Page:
Hudson River school


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Hudson River school,

group of American landscape painters, working from 1825 to 1875. The 19th-century romantic movements of England, Germany, and France were introduced to the United States by such writers as Washington Irving and James Fenimore Cooper. At the same time, American painters were studying in Rome, absorbing much of the romantic aesthetic of the European painters. Adapting the European ideas about nature to a growing pride in the beauty of their homeland, for the first time a number of American artists began to devote themselves to landscape painting instead of portraiture. They were particularly attracted by the grandeur of Niagara Falls and the scenic beauty of the Hudson River valley, the Catskills, and the White Mts. The works of these artists reflected a new concept of wilderness—one in which man was an insignificant intrusion in a landscape more beautiful than fearsome. First of the group of artists properly classified with the Hudson River school was Thomas Doughty; his tranquil works greatly influenced later artists of the school. Albert Bierstadt glorified the Rocky Mts. in the West, working in the same manner as the painters in the East. Thomas Cole, whose dramatic and colorful landscapes are among the most impressive of the school, may be said to have been its leader during the group's most active years. Among the other important painters of the school are Asher B. Durand, J. F. Kensett, S. F. B. Morse, Henry Inman, Jasper Cropsey, Frederick E. Church, and, in his earlier work, George Inness. See articles on individual painters.

Bibliography

See B. Novak, American Painting in the Nineteenth Century (1969); J. K. Howat, The Hudson River and Its Painters (1972); E. C. Parry 3d, The Art of Thomas Cole (1988); D. Schuyler, Sanctified Landscape: Writers, Artists, and the Hudson River Valley, 1820–1909 (2012).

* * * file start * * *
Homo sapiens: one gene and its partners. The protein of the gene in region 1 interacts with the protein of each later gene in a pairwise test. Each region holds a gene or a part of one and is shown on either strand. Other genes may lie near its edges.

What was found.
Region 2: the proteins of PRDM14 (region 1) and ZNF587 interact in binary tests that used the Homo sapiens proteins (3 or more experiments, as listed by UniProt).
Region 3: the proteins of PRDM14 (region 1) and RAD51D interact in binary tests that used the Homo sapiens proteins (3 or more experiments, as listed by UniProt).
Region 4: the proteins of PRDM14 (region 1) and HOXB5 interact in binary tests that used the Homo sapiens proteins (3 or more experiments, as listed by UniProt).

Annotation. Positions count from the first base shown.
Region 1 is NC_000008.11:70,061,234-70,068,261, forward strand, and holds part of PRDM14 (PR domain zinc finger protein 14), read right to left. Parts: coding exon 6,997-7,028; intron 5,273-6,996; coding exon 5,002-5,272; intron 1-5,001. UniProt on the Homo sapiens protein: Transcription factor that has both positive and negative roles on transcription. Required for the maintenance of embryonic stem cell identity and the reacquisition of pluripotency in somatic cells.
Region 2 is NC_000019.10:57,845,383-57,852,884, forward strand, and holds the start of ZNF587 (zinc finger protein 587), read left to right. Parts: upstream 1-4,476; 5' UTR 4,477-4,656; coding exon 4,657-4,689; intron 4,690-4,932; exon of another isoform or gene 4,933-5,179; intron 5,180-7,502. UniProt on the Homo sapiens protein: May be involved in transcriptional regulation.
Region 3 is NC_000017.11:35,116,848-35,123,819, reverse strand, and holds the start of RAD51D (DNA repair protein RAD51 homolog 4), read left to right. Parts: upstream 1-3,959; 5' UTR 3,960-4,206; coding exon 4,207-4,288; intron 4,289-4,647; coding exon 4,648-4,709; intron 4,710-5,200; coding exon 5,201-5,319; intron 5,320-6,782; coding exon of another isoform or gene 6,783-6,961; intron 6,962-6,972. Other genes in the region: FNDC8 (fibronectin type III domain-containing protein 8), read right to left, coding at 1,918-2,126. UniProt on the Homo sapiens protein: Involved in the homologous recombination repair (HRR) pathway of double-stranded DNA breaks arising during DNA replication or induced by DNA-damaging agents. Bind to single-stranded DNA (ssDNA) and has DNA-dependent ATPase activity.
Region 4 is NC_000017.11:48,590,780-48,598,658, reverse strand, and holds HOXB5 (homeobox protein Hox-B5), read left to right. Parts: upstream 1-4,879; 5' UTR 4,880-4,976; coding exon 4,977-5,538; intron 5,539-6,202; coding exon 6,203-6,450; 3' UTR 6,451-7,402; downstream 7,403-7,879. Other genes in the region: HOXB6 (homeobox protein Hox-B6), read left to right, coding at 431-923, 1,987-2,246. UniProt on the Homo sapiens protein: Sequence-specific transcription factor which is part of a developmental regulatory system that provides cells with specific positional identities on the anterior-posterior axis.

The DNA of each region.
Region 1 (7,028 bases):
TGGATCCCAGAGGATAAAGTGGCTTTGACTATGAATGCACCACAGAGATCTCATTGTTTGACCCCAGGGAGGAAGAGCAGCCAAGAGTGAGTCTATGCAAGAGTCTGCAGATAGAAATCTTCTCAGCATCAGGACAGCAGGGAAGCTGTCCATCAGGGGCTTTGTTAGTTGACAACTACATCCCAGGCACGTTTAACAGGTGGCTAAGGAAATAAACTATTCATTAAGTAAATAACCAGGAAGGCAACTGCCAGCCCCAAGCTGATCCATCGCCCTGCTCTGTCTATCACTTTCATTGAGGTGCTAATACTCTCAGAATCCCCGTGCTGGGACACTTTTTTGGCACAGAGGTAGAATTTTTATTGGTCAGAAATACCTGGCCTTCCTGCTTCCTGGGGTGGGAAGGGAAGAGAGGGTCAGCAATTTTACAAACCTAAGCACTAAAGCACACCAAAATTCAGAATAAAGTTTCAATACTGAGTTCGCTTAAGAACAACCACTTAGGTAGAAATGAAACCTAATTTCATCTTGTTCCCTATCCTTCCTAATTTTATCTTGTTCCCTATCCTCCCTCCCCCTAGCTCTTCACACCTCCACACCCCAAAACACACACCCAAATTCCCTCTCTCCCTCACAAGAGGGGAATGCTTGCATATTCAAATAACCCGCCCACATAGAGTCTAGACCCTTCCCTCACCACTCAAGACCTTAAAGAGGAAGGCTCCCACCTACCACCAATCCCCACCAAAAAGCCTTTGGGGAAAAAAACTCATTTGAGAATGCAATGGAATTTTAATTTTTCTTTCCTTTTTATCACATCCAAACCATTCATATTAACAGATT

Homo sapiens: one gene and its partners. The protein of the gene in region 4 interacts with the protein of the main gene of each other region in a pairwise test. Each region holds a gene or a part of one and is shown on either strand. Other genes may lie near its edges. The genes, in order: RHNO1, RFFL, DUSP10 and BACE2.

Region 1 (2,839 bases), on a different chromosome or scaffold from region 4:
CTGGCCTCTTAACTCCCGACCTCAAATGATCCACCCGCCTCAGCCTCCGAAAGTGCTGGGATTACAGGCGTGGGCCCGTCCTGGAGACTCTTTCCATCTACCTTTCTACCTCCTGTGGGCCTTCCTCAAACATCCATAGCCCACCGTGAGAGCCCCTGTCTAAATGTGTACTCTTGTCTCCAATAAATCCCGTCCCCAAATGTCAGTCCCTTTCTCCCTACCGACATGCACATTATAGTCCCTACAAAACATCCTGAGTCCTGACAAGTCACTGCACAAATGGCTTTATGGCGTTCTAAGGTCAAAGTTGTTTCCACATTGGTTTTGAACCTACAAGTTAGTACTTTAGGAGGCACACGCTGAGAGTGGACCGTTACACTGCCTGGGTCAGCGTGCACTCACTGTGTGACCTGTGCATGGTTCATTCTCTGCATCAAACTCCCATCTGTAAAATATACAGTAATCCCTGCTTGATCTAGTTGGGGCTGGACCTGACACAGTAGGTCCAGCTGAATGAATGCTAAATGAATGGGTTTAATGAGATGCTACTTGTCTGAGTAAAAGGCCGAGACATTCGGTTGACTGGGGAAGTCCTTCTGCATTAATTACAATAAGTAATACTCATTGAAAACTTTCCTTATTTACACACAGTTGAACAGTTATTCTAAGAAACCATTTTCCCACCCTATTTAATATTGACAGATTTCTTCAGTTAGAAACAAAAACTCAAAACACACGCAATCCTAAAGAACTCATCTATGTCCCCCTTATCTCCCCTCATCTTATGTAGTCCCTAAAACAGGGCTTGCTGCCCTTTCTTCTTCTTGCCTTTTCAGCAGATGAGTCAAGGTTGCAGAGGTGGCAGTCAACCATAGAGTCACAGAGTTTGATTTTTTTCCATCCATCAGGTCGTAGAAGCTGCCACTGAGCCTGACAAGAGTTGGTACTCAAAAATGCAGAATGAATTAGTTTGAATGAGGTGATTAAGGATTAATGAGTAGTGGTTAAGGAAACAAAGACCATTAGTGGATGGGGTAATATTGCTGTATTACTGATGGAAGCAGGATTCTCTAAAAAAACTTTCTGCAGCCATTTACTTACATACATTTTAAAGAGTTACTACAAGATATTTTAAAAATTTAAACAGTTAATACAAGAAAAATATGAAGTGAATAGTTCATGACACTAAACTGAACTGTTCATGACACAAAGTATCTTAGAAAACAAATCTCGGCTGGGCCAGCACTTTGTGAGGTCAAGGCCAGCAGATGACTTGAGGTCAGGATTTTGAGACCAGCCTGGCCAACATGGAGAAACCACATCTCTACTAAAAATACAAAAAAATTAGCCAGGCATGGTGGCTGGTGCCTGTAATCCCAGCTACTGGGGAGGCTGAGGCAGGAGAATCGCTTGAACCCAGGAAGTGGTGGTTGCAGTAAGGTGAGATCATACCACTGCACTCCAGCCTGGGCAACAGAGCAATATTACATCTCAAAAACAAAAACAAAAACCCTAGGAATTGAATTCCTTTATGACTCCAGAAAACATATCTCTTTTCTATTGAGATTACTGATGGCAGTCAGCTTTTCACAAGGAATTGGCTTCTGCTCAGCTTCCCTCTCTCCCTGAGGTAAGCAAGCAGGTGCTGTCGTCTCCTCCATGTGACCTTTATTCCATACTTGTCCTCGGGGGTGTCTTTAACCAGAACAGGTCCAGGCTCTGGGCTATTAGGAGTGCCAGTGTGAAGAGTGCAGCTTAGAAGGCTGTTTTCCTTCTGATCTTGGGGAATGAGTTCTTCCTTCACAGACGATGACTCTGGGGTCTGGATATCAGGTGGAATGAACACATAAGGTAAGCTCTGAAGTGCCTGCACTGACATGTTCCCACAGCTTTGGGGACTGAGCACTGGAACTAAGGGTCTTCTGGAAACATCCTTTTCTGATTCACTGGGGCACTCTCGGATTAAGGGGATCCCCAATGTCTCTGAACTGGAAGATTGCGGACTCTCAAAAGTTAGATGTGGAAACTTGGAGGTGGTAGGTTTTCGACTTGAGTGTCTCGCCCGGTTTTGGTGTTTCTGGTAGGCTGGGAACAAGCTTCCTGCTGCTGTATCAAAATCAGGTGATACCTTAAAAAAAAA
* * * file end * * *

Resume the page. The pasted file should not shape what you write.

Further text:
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References in periodicals archive ?
"Unlike the 19th-century Hudson River School artists, Obata was less interested in overwhelming the viewer than in fostering a one-on-one communion with nature," says Timothy Anglin Burgard, curator in charge of American art at the de Young Museum in San Francisco.
Many of us are familiar with the muted colors, nearly invisible brushstrokes, and sprawling landscapes of the Catskills and Adirondacks by Hudson River School artists.
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The name Hudson River School is a bit of a misnomer.
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Noteworthy among them is the oil painting by the Hudson River School artist Frederic Church.
At first glance, Kim Keever's images look like something out of the Hudson River School, that period in American art when painters created landscapes as pristine as Eden.
Marshall reports in her communication with me that "he allowed her to copy two of his own works, and she proceeded to copy, as well, a landscape attributed to Salvator Rosa." This is the painting "which Sophia exhibited in the 1834 Athenaeum Exhibition." While Allston is often alluded to as a precursor of the Hudson River School, and Valenti refers to his landscapes as having "brought the English romantic influence to the Hudson River school," (p.
The National Academy Museum and School of Fine Arts, a 184-year-old repository of American art, confronted its fiscal crisis by selling two major Hudson River school landscapes to pay its bills, acting only one step ahead of legislation by the New York legislature that would make such sales illegal.
Another gift was a painting titled "Indians in a Mountain Landscape," by the American artist Thomas Cole, a founder of the Hudson River School of landscape painting.
DURAND (1796-1886) was a leading member of the New York art world who, with Thomas Cole, is credited with founding the U.S.'s first national school of art, the Hudson River School. This mid-19th-century art movement was responsible for idyllic depictions of both bits of nature and grand landscape views, making Durand's name synonymous with the development of American landscape painting.

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